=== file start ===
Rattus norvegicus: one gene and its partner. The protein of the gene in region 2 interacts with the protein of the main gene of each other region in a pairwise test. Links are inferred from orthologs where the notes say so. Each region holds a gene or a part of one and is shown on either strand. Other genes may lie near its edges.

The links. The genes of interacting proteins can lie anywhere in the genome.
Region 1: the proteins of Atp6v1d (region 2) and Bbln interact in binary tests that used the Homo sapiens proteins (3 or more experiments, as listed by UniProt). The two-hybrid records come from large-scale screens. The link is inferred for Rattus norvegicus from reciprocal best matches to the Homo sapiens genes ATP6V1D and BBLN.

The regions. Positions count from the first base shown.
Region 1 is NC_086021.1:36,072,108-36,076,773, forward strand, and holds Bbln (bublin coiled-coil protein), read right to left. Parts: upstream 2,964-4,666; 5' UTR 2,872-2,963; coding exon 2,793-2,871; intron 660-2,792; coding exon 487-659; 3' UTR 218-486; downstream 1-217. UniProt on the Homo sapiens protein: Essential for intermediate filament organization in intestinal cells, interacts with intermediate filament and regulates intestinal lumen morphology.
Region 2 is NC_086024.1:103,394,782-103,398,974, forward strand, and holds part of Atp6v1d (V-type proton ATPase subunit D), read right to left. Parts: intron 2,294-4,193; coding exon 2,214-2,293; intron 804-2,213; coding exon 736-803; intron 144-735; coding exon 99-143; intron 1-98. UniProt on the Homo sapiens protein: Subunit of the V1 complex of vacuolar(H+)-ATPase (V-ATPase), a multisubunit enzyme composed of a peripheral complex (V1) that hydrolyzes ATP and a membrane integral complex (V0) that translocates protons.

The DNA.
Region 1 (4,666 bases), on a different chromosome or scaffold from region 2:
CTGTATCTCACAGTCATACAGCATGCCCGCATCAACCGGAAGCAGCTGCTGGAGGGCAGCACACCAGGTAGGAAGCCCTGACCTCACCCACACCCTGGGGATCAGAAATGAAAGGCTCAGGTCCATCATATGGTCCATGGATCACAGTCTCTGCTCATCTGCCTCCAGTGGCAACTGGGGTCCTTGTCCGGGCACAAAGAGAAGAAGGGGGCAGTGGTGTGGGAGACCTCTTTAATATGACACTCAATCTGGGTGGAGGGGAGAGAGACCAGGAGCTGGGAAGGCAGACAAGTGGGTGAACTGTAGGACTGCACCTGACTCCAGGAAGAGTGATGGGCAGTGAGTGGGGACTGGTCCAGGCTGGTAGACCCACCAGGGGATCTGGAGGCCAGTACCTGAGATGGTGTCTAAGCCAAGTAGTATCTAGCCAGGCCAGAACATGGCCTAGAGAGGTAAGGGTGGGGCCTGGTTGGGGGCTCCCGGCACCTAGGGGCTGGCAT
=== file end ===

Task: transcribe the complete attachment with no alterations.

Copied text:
Rattus norvegicus: one gene and its partner. The protein of the gene in region 2 interacts with the protein of the main gene of each other region in a pairwise test. Links are inferred from orthologs where the notes say so. Each region holds a gene or a part of one and is shown on either strand. Other genes may lie near its edges.

The links. The genes of interacting proteins can lie anywhere in the genome.
Region 1: the proteins of Atp6v1d (region 2) and Bbln interact in binary tests that used the Homo sapiens proteins (3 or more experiments, as listed by UniProt). The two-hybrid records come from large-scale screens. The link is inferred for Rattus norvegicus from reciprocal best matches to the Homo sapiens genes ATP6V1D and BBLN.

The regions. Positions count from the first base shown.
Region 1 is NC_086021.1:36,072,108-36,076,773, forward strand, and holds Bbln (bublin coiled-coil protein), read right to left. Parts: upstream 2,964-4,666; 5' UTR 2,872-2,963; coding exon 2,793-2,871; intron 660-2,792; coding exon 487-659; 3' UTR 218-486; downstream 1-217. UniProt on the Homo sapiens protein: Essential for intermediate filament organization in intestinal cells, interacts with intermediate filament and regulates intestinal lumen morphology.
Region 2 is NC_086024.1:103,394,782-103,398,974, forward strand, and holds part of Atp6v1d (V-type proton ATPase subunit D), read right to left. Parts: intron 2,294-4,193; coding exon 2,214-2,293; intron 804-2,213; coding exon 736-803; intron 144-735; coding exon 99-143; intron 1-98. UniProt on the Homo sapiens protein: Subunit of the V1 complex of vacuolar(H+)-ATPase (V-ATPase), a multisubunit enzyme composed of a peripheral complex (V1) that hydrolyzes ATP and a membrane integral complex (V0) that translocates protons.

The DNA.
Region 1 (4,666 bases), on a different chromosome or scaffold from region 2:
CTGTATCTCACAGTCATACAGCATGCCCGCATCAACCGGAAGCAGCTGCTGGAGGGCAGCACACCAGGTAGGAAGCCCTGACCTCACCCACACCCTGGGGATCAGAAATGAAAGGCTCAGGTCCATCATATGGTCCATGGATCACAGTCTCTGCTCATCTGCCTCCAGTGGCAACTGGGGTCCTTGTCCGGGCACAAAGAGAAGAAGGGGGCAGTGGTGTGGGAGACCTCTTTAATATGACACTCAATCTGGGTGGAGGGGAGAGAGACCAGGAGCTGGGAAGGCAGACAAGTGGGTGAACTGTAGGACTGCACCTGACTCCAGGAAGAGTGATGGGCAGTGAGTGGGGACTGGTCCAGGCTGGTAGACCCACCAGGGGATCTGGAGGCCAGTACCTGAGATGGTGTCTAAGCCAAGTAGTATCTAGCCAGGCCAGAACATGGCCTAGAGAGGTAAGGGTGGGGCCTGGTTGGGGGCTCCCGGCACCTAGGGGCTGGCAT